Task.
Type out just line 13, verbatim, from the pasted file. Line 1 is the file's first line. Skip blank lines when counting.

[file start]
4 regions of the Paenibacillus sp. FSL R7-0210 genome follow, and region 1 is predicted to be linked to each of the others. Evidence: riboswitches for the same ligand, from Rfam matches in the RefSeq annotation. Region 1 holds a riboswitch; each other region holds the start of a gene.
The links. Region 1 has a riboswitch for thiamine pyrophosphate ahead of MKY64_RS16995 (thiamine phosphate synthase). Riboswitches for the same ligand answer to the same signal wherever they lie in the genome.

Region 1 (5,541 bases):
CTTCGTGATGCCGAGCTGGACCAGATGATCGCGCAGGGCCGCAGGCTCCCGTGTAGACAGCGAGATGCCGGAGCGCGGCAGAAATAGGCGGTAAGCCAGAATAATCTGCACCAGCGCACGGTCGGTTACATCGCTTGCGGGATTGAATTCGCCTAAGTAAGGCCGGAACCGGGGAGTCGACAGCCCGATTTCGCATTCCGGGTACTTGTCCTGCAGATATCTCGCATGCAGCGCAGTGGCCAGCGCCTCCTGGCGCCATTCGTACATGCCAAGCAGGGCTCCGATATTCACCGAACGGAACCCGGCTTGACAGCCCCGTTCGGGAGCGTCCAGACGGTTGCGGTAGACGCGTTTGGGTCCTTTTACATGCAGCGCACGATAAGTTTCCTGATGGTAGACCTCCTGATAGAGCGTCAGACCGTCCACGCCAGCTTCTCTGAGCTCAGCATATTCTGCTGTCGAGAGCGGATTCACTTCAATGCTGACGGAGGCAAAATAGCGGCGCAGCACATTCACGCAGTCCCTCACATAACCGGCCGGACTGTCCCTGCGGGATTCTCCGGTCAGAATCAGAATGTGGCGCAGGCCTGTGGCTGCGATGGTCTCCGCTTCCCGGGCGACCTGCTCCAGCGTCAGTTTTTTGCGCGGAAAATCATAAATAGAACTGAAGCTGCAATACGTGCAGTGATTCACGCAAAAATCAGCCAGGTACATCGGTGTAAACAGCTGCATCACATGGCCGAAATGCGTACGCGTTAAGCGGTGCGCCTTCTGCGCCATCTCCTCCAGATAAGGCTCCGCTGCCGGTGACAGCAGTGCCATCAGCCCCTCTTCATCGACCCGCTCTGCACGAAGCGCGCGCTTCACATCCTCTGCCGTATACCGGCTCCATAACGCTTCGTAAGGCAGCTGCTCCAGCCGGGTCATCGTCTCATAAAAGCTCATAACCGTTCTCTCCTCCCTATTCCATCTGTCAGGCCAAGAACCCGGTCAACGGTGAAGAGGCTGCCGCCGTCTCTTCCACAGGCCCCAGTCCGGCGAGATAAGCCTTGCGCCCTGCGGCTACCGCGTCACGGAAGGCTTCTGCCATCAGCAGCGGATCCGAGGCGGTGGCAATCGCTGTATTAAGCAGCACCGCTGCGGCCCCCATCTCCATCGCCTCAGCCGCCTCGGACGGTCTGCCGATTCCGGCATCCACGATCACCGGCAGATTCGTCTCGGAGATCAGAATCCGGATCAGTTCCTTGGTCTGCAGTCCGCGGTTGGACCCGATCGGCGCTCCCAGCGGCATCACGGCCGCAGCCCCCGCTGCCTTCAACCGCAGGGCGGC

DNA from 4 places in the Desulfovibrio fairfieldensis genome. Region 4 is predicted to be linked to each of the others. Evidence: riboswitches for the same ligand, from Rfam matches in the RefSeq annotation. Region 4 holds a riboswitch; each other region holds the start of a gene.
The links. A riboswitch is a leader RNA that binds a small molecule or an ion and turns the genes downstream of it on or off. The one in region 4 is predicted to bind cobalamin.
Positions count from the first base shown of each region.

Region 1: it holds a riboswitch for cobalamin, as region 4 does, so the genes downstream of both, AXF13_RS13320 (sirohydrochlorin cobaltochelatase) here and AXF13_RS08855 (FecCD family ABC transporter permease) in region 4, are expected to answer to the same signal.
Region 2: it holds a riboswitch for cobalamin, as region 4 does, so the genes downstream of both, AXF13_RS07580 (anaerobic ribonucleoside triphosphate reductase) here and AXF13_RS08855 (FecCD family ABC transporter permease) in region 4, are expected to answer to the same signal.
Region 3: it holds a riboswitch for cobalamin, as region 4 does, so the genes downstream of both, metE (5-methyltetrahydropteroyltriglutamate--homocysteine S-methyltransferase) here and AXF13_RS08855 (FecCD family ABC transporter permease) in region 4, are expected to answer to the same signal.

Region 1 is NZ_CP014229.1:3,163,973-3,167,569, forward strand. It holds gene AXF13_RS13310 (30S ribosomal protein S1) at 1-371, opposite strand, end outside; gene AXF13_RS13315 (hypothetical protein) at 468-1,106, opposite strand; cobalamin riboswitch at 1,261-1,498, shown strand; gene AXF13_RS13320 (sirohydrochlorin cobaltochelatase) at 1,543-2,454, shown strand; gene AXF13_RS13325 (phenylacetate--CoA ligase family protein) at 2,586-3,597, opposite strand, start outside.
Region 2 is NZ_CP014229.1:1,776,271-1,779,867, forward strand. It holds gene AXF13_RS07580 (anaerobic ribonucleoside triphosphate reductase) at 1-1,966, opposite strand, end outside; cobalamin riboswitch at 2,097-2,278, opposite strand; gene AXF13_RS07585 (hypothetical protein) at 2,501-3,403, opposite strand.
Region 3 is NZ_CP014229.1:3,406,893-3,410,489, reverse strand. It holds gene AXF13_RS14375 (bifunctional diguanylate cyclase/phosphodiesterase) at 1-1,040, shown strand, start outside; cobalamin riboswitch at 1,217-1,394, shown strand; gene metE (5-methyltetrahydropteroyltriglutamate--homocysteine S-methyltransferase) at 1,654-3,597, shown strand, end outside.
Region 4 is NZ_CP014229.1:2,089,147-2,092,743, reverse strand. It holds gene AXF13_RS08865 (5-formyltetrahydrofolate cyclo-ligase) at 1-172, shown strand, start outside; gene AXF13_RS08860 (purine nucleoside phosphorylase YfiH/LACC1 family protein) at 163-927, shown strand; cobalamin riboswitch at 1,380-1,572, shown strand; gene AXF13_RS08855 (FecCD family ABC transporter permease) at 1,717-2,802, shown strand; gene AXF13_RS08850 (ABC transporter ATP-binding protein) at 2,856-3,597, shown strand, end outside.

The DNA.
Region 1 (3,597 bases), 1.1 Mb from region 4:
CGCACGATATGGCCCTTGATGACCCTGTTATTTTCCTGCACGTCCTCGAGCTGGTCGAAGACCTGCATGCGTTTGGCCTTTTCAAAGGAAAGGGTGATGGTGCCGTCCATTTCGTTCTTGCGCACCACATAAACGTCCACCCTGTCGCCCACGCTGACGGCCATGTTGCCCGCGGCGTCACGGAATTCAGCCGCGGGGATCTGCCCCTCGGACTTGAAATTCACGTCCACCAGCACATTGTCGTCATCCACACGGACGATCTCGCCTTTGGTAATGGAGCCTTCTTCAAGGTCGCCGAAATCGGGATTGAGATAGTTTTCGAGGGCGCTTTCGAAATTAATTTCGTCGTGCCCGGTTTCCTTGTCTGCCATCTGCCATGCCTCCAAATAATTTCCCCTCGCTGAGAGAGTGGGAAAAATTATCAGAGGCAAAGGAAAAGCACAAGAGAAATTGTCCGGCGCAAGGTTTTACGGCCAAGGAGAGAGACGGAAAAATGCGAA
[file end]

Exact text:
Region 3 is NZ_CP014229.1:3,406,893-3,410,489, reverse strand. It holds gene AXF13_RS14375 (bifunctional diguanylate cyclase/phosphodiesterase) at 1-1,040, shown strand, start outside; cobalamin riboswitch at 1,217-1,394, shown strand; gene metE (5-methyltetrahydropteroyltriglutamate--homocysteine S-methyltransferase) at 1,654-3,597, shown strand, end outside.